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Title: Stochastic volatility : estimation and empirical validity
Author: Sandmann, Gleb
Awarding Body: London School of Economics and Political Science
Current Institution: London School of Economics and Political Science (University of London)
Date of Award: 1997
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Estimation of stochastic volatility (SV) models is a formidable task because the presence of the latent variable makes the likelihood function difficult to construct. The model can be transformed to a linear state space with non-Gaussian disturbances. Durbin and Koopman (1997) have shown that the likelihood function of the general non-Gaussian state space model can be approximated arbitrarily accurately by decomposing it into a Gaussian part (constructed by the Kalman filter) and a remainder function (whose expectation is evaluated by simulation). This general methodology is specialised to the estimation of SV models. A finite sample simulation experiment illustrates that the resulting Monte Carlo likelihood estimator achieves full efficiency with minimal computational effort. Accurate values of the likelihood function allow inference within the model to be performed by means of likelihood ratio tests. This enables tests for the presence of a unit root in the volatility process to be constructed which are shown to be more powerful than the conventional unit root tests. The second part of the thesis consists of two empirical applications of the SV model. First, the informational content of implied volatility is examined. It is shown that the in- sample evolution of DEM/USD exchange rate volatility can be accurately captured by implied volatility of options. However, better forecasts of ex post volatility can be constructed from the basic SV model. This suggests that options implied volatility may not be market's best forecast of the future asset volatility, as is often assumed. Second, the regulatory claim of a destabilising effect of futures market trading on stock market volatility is critically assessed. It is shown how volume-volatility relationships can be accurately modelled in the SV framework. The variables which approximate the activity in the FT100 index futures market are found to have no influence on the volatility of the underlying stock market index.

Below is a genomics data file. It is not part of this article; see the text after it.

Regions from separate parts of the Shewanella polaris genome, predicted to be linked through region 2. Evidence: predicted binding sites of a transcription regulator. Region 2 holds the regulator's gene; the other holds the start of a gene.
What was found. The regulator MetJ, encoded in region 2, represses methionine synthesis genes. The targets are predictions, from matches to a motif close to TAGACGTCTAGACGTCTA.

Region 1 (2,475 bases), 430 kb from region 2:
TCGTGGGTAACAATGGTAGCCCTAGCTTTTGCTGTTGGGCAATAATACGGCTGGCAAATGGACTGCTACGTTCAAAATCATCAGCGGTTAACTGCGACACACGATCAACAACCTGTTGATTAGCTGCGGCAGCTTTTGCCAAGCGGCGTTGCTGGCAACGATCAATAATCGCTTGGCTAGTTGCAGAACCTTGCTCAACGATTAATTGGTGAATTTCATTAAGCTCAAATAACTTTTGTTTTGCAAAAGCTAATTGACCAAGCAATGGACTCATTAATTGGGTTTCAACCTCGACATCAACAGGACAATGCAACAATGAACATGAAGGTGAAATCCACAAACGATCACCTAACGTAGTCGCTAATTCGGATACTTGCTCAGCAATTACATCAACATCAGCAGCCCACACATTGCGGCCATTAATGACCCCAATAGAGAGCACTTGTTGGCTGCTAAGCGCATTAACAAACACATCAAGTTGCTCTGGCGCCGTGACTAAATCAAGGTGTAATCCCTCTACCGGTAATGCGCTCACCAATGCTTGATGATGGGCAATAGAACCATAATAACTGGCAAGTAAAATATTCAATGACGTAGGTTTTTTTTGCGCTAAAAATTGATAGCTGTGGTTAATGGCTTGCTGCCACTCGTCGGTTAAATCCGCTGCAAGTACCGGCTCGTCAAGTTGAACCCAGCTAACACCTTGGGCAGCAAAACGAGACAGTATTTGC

Supervisor: Not available Sponsor: Not available
Qualification Name: Thesis (Ph.D.) Qualification Level: Doctoral
EThOS ID:  DOI: Not available
Keywords: Stock market volatility Economics Finance Taxation